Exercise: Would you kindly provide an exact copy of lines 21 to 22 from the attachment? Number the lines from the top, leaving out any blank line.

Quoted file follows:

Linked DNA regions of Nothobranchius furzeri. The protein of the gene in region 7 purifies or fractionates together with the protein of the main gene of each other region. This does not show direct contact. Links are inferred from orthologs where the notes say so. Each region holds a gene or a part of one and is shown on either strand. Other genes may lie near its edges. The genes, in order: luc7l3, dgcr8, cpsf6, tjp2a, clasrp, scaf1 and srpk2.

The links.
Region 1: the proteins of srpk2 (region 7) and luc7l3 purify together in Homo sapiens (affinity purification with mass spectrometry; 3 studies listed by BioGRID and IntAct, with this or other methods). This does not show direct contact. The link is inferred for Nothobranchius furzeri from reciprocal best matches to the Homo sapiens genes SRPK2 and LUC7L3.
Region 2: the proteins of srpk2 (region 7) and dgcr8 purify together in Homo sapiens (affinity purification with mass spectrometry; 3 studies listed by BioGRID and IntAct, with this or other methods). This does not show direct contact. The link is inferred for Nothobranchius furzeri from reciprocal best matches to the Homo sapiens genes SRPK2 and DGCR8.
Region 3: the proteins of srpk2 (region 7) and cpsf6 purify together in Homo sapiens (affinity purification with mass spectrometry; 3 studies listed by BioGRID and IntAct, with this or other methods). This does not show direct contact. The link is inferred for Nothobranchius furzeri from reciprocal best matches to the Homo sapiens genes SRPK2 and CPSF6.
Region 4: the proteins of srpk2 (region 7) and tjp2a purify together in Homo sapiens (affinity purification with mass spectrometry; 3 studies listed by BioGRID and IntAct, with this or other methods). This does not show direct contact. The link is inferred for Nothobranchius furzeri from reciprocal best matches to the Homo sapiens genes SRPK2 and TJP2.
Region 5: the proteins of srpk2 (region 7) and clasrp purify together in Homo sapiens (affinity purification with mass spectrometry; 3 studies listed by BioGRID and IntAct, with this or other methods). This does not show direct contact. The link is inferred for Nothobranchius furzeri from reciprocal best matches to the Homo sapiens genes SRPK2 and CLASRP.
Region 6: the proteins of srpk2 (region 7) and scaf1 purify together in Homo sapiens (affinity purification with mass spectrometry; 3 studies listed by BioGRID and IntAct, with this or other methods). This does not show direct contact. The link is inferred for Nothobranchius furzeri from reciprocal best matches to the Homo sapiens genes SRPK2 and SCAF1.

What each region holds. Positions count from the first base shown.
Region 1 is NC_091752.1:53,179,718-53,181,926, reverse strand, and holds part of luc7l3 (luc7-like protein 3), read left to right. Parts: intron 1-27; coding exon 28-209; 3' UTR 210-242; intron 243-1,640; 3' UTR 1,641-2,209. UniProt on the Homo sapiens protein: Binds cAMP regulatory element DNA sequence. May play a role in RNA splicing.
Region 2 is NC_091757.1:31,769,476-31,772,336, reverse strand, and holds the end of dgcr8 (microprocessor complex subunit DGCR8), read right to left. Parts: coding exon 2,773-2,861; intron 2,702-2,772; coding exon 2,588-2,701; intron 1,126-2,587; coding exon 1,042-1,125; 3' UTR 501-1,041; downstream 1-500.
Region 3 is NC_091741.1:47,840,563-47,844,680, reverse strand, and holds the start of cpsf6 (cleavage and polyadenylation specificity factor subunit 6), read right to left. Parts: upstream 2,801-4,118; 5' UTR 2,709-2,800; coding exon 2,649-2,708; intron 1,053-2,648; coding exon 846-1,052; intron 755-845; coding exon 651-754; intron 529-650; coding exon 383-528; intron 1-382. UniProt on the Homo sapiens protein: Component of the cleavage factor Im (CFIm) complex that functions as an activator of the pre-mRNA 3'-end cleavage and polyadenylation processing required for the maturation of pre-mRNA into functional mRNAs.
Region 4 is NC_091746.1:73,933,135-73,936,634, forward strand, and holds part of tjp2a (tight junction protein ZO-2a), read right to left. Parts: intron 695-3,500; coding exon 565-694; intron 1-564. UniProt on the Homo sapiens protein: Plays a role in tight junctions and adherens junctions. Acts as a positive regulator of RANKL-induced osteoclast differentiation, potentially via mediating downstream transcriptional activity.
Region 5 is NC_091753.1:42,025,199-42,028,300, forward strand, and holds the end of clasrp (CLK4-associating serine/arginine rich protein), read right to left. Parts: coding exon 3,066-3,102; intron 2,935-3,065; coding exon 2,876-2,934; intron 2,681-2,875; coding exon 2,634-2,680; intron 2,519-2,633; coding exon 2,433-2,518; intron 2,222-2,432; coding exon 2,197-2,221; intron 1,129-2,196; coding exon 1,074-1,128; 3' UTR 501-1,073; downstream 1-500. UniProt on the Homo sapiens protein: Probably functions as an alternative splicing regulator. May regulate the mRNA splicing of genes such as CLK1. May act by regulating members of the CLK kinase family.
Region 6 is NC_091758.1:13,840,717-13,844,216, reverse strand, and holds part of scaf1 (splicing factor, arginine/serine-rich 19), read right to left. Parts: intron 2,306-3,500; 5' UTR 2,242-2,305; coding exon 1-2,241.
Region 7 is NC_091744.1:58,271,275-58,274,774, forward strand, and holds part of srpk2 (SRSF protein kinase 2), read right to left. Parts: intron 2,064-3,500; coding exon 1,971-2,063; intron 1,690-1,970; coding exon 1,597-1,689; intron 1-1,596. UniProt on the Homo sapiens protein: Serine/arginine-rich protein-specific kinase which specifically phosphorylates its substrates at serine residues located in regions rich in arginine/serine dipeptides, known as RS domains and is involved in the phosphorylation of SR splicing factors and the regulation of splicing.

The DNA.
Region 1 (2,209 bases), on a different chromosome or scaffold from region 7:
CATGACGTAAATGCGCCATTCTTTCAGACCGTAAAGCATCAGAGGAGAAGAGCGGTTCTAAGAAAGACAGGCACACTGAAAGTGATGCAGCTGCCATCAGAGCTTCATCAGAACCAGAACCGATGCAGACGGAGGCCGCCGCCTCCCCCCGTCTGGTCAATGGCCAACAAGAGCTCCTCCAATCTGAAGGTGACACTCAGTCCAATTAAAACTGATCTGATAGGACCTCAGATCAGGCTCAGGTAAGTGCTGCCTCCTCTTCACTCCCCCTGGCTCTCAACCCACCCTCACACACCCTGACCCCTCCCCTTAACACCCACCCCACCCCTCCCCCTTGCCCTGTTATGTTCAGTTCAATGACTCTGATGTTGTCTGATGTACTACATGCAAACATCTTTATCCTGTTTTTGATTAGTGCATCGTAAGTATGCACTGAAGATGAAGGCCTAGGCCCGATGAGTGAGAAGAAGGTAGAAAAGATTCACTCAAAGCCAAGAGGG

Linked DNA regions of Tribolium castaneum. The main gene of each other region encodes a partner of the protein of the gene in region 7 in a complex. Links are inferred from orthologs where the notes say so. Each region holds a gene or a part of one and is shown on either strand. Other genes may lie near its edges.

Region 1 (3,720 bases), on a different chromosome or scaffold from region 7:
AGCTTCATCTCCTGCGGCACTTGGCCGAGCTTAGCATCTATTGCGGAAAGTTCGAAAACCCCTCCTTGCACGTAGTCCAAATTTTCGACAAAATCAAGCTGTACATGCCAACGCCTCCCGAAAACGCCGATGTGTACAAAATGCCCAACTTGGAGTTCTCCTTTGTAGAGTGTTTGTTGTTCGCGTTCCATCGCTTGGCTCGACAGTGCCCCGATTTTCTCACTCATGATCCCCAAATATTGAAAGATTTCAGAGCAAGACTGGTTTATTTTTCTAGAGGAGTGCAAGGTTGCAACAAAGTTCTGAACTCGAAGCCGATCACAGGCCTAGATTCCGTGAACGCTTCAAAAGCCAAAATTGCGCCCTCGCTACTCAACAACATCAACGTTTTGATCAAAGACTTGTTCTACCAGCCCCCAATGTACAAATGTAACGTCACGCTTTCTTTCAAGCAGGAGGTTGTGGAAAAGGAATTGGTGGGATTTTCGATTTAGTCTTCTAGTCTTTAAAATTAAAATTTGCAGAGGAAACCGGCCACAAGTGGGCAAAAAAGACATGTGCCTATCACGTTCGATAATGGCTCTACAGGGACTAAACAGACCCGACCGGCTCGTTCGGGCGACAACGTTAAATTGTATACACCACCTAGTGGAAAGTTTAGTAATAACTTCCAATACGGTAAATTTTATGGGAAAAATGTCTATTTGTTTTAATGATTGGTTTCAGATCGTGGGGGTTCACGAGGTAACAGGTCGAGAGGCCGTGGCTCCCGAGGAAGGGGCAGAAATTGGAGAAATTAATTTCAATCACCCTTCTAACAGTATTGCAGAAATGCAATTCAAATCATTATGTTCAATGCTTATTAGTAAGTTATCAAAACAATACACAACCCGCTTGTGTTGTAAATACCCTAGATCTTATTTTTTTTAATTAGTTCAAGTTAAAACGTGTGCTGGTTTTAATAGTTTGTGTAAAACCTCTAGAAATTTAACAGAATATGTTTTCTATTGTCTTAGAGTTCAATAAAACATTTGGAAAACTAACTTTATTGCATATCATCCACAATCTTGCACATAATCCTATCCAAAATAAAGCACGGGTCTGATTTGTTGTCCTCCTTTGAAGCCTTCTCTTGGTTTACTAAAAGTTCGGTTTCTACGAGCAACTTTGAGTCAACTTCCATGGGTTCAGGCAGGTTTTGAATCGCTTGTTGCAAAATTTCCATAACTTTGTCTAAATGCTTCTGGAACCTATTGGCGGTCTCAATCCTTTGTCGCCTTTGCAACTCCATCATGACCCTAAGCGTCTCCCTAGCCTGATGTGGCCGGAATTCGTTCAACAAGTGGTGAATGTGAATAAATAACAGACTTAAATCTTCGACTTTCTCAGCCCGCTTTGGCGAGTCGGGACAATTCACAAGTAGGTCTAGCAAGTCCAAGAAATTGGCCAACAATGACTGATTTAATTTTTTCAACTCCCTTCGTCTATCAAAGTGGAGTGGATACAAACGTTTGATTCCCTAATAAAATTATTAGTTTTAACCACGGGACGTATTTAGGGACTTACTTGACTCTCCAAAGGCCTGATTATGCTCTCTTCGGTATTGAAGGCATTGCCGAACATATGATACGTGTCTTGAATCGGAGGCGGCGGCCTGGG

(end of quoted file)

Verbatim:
Region 1 (3,720 bases), on a different chromosome or scaffold from region 7:
AGCTTCATCTCCTGCGGCACTTGGCCGAGCTTAGCATCTATTGCGGAAAGTTCGAAAACCCCTCCTTGCACGTAGTCCAAATTTTCGACAAAATCAAGCTGTACATGCCAACGCCTCCCGAAAACGCCGATGTGTACAAAATGCCCAACTTGGAGTTCTCCTTTGTAGAGTGTTTGTTGTTCGCGTTCCATCGCTTGGCTCGACAGTGCCCCGATTTTCTCACTCATGATCCCCAAATATTGAAAGATTTCAGAGCAAGACTGGTTTATTTTTCTAGAGGAGTGCAAGGTTGCAACAAAGTTCTGAACTCGAAGCCGATCACAGGCCTAGATTCCGTGAACGCTTCAAAAGCCAAAATTGCGCCCTCGCTACTCAACAACATCAACGTTTTGATCAAAGACTTGTTCTACCAGCCCCCAATGTACAAATGTAACGTCACGCTTTCTTTCAAGCAGGAGGTTGTGGAAAAGGAATTGGTGGGATTTTCGATTTAGTCTTCTAGTCTTTAAAATTAAAATTTGCAGAGGAAACCGGCCACAAGTGGGCAAAAAAGACATGTGCCTATCACGTTCGATAATGGCTCTACAGGGACTAAACAGACCCGACCGGCTCGTTCGGGCGACAACGTTAAATTGTATACACCACCTAGTGGAAAGTTTAGTAATAACTTCCAATACGGTAAATTTTATGGGAAAAATGTCTATTTGTTTTAATGATTGGTTTCAGATCGTGGGGGTTCACGAGGTAACAGGTCGAGAGGCCGTGGCTCCCGAGGAAGGGGCAGAAATTGGAGAAATTAATTTCAATCACCCTTCTAACAGTATTGCAGAAATGCAATTCAAATCATTATGTTCAATGCTTATTAGTAAGTTATCAAAACAATACACAACCCGCTTGTGTTGTAAATACCCTAGATCTTATTTTTTTTAATTAGTTCAAGTTAAAACGTGTGCTGGTTTTAATAGTTTGTGTAAAACCTCTAGAAATTTAACAGAATATGTTTTCTATTGTCTTAGAGTTCAATAAAACATTTGGAAAACTAACTTTATTGCATATCATCCACAATCTTGCACATAATCCTATCCAAAATAAAGCACGGGTCTGATTTGTTGTCCTCCTTTGAAGCCTTCTCTTGGTTTACTAAAAGTTCGGTTTCTACGAGCAACTTTGAGTCAACTTCCATGGGTTCAGGCAGGTTTTGAATCGCTTGTTGCAAAATTTCCATAACTTTGTCTAAATGCTTCTGGAACCTATTGGCGGTCTCAATCCTTTGTCGCCTTTGCAACTCCATCATGACCCTAAGCGTCTCCCTAGCCTGATGTGGCCGGAATTCGTTCAACAAGTGGTGAATGTGAATAAATAACAGACTTAAATCTTCGACTTTCTCAGCCCGCTTTGGCGAGTCGGGACAATTCACAAGTAGGTCTAGCAAGTCCAAGAAATTGGCCAACAATGACTGATTTAATTTTTTCAACTCCCTTCGTCTATCAAAGTGGAGTGGATACAAACGTTTGATTCCCTAATAAAATTATTAGTTTTAACCACGGGACGTATTTAGGGACTTACTTGACTCTCCAAAGGCCTGATTATGCTCTCTTCGGTATTGAAGGCATTGCCGAACATATGATACGTGTCTTGAATCGGAGGCGGCGGCCTGGG